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Greinke, Longoria close to returning

As we head into the weekend, it's a good time to take a look at who might be rejoining their team within the week. It turns out fantasy owners with a hole to fill could have some more options at the ready as May rolls around.

• On Monday, we talked about Milwaukee Brewers ace Zack Greinke nearing his season debut with his new team. According to the Brewers' website, Greinke is expected to make another rehab start for Triple-A Nashville on Friday, and if all goes well, will join the team afterward. He would then likely make his first major league start of the year Wednesday against the Atlanta Braves. It is worth monitoring how Greinke's Friday outing goes, as that could determine his ultimate return date. While his rib fracture has healed, he has been working on restoring strength in his throwing arm after missing all of spring training.

• The Tampa Bay Rays and fantasy owners everywhere are salivating at the prospect of having slugger Evan Longoria back in the lineup. The star third baseman is expected to return Tuesday after missing nearly a month with a strained left oblique. Longoria began a rehab assignment with the Double-A Montgomery Biscuits on Thursday, going 1-for-4, with that one hit being a home run in the third inning. The pace at which Longoria has been brought along from his injury was designed with the goal of him coming back at full strength with minimal re-injury risk. Equally important to his successful return is Longoria's confidence in his body's recovery, so that he doesn't hold back or guard himself at the plate. Apparently that process is already working itself out. Longoria told the St. Petersburg Times after Thursday's game, "The more swings I took in that [third-inning] at-bat, the more confident I was it wouldn't bother me." If he keeps this up over the next few days, Longoria should be in good shape to face big league pitchers next week.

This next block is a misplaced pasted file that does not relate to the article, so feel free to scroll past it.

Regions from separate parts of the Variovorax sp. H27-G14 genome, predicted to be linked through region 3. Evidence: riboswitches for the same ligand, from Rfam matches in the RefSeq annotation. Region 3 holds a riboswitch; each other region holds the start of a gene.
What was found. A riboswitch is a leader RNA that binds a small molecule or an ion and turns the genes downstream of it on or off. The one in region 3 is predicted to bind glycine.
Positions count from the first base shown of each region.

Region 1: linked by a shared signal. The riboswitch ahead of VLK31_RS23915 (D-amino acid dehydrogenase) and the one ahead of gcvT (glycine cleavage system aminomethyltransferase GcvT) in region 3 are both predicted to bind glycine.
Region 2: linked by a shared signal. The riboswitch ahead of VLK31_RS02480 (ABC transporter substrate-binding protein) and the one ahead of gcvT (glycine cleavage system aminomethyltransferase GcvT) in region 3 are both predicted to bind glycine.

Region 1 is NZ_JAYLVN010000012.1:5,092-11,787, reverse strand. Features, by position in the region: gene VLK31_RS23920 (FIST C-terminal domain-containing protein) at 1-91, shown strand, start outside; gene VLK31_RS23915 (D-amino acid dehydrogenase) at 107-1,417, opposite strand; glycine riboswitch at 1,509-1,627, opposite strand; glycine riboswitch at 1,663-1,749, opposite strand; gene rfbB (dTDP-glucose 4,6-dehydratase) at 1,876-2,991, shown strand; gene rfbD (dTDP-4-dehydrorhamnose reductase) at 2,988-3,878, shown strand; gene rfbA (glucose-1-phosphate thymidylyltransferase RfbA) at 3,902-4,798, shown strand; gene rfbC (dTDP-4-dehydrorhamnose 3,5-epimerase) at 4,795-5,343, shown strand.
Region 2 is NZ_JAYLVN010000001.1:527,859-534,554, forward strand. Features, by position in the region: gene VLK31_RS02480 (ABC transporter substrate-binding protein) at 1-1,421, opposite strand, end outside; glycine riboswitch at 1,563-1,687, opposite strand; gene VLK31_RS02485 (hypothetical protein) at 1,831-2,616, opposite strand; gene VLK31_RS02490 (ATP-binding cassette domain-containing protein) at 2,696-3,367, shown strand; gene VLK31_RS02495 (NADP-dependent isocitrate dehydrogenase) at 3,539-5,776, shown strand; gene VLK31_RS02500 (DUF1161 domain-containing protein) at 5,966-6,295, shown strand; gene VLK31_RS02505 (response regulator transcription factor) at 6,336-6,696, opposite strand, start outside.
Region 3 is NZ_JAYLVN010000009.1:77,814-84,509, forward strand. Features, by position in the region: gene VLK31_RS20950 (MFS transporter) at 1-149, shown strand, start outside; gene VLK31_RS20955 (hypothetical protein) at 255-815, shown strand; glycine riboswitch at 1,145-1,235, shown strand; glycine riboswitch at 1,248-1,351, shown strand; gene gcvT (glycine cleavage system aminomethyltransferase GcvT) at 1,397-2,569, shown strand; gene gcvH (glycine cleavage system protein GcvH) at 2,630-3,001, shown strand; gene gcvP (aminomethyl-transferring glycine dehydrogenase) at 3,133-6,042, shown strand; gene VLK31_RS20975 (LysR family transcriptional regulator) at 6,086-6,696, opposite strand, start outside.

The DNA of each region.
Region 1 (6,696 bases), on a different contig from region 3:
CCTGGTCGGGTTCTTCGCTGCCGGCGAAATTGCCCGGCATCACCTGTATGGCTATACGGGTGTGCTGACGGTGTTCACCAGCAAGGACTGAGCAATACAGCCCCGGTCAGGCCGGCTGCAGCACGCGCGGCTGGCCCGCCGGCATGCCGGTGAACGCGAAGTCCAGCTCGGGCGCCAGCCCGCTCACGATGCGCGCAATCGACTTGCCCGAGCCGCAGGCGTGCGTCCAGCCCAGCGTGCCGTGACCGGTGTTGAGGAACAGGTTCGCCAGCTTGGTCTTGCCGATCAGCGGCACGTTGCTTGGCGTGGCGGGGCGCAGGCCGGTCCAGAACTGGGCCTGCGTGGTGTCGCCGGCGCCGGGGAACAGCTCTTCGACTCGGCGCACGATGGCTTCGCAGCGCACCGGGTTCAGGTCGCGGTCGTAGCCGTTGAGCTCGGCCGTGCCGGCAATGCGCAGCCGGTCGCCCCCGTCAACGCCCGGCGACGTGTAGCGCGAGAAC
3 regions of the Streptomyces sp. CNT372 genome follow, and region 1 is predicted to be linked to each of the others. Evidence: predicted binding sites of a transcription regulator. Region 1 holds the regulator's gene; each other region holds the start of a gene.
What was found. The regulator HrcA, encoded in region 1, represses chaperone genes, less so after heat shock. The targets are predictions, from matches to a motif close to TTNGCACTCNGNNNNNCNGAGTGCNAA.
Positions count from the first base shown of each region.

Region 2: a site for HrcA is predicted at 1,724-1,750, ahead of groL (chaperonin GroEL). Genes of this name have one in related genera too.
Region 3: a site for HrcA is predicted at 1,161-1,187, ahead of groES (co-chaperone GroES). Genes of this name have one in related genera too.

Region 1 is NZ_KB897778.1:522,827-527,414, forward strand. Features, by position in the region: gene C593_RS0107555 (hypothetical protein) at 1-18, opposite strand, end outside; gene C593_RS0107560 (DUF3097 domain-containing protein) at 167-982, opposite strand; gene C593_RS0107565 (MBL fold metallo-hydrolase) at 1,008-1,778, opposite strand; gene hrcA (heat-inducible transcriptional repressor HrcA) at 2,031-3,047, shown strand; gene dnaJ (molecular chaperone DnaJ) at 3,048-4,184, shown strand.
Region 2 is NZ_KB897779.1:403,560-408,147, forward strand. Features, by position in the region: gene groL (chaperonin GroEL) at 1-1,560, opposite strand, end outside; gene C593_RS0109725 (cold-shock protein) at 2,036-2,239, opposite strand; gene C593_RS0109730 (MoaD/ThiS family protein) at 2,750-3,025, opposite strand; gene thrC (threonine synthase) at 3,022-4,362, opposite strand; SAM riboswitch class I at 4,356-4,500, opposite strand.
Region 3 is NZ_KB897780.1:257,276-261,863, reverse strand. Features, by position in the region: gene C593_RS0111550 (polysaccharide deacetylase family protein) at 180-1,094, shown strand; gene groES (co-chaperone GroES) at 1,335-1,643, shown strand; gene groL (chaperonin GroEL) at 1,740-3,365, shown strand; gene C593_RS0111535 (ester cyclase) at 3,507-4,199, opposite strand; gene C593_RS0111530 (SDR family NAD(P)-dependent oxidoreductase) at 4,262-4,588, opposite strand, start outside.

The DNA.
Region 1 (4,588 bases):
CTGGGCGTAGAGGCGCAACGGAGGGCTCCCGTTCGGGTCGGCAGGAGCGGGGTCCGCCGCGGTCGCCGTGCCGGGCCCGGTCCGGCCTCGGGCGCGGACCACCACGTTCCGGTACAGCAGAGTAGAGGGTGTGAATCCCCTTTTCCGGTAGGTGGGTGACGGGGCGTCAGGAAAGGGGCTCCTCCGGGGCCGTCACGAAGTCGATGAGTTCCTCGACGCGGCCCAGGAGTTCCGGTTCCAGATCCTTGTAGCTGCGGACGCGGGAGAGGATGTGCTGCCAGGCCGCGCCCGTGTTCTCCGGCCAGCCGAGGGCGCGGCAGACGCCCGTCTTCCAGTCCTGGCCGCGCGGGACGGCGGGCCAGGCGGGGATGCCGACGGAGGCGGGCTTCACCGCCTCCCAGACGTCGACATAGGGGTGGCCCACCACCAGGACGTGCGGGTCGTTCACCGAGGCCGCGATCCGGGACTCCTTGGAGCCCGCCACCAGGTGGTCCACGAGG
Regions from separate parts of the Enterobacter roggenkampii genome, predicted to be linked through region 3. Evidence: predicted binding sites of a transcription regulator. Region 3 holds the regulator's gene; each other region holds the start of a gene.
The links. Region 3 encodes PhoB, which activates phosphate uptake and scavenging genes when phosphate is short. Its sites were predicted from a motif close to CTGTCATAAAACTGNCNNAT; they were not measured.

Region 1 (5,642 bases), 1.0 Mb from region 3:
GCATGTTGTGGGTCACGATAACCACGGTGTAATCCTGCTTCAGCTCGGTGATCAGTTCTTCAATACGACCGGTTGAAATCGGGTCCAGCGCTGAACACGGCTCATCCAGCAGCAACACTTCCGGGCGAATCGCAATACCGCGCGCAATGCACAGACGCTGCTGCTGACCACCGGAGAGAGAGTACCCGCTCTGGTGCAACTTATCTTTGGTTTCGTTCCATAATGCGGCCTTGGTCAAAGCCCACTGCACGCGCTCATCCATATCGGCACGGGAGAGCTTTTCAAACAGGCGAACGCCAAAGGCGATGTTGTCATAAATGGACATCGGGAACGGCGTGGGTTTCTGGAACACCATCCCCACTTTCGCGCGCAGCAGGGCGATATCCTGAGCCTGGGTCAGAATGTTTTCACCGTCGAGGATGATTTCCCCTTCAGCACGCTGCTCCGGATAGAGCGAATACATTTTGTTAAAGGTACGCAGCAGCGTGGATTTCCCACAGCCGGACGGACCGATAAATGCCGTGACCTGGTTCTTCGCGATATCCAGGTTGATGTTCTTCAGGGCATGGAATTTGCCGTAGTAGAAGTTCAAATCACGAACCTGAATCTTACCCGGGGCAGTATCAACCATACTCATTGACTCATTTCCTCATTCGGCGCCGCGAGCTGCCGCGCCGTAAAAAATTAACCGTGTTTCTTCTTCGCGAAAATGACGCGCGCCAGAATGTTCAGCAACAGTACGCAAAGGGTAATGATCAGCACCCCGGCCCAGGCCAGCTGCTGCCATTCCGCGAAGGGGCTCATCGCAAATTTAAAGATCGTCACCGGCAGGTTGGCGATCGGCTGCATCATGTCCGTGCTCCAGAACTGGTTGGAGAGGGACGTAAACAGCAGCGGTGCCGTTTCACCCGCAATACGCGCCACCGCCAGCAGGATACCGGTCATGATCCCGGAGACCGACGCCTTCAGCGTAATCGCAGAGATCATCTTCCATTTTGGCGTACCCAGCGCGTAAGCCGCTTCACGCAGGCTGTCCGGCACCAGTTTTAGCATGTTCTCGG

• Keep an eye on Cincinnati Reds pitcher Homer Bailey. Bailey, who has been out since spring training with impingement (which literally translates to "pinching") in his throwing shoulder, had a nice rehab outing last Sunday at Triple-A Louisville. Bailey delivered 5 1/3 scoreless innings, but the Reds chose not to activate him just yet. According to the Reds' website, the team would like him to get to 85-90 pitches before activating him. Pitching coach Bryan Price noted that it's not just the total number of pitches, but also the total innings that matter. "Even if he gets his pitch count, the concern is how many times you get the arm hot, let it cool down and regenerate it the next inning," Price said. "We'd definitely like him to have six up and downs before we consider activation."

If all goes well during Bailey's next rehab outing, which is planned for Saturday, it's possible he could be activated in the coming week. While any pitcher with an impingement issue carries some risk going forward, especially since Bailey has a documented tear in his supraspinatus muscle (one of the four rotator cuff muscles) that was discovered when he missed time last season, Bailey has said all along that this episode felt different. He certainly has demonstrated improvement since the symptoms developed this spring, but only time will tell how well Bailey's shoulder will hold up.

• If it's speed you're looking for, you might be able to find it with Toronto Blue Jays outfielder Rajai Davis, who was slated to rejoin the lineup Friday when the team visits the New York Yankees. Davis injured his right ankle in the Blue Jays' home opener, then aggravated the injury days later, leading to the DL stint. Although he didn't steal any bases during his rehab games, it sounds as if his ankle hasn't limited him in any way. Maybe he's just saving up for his fantasy owners.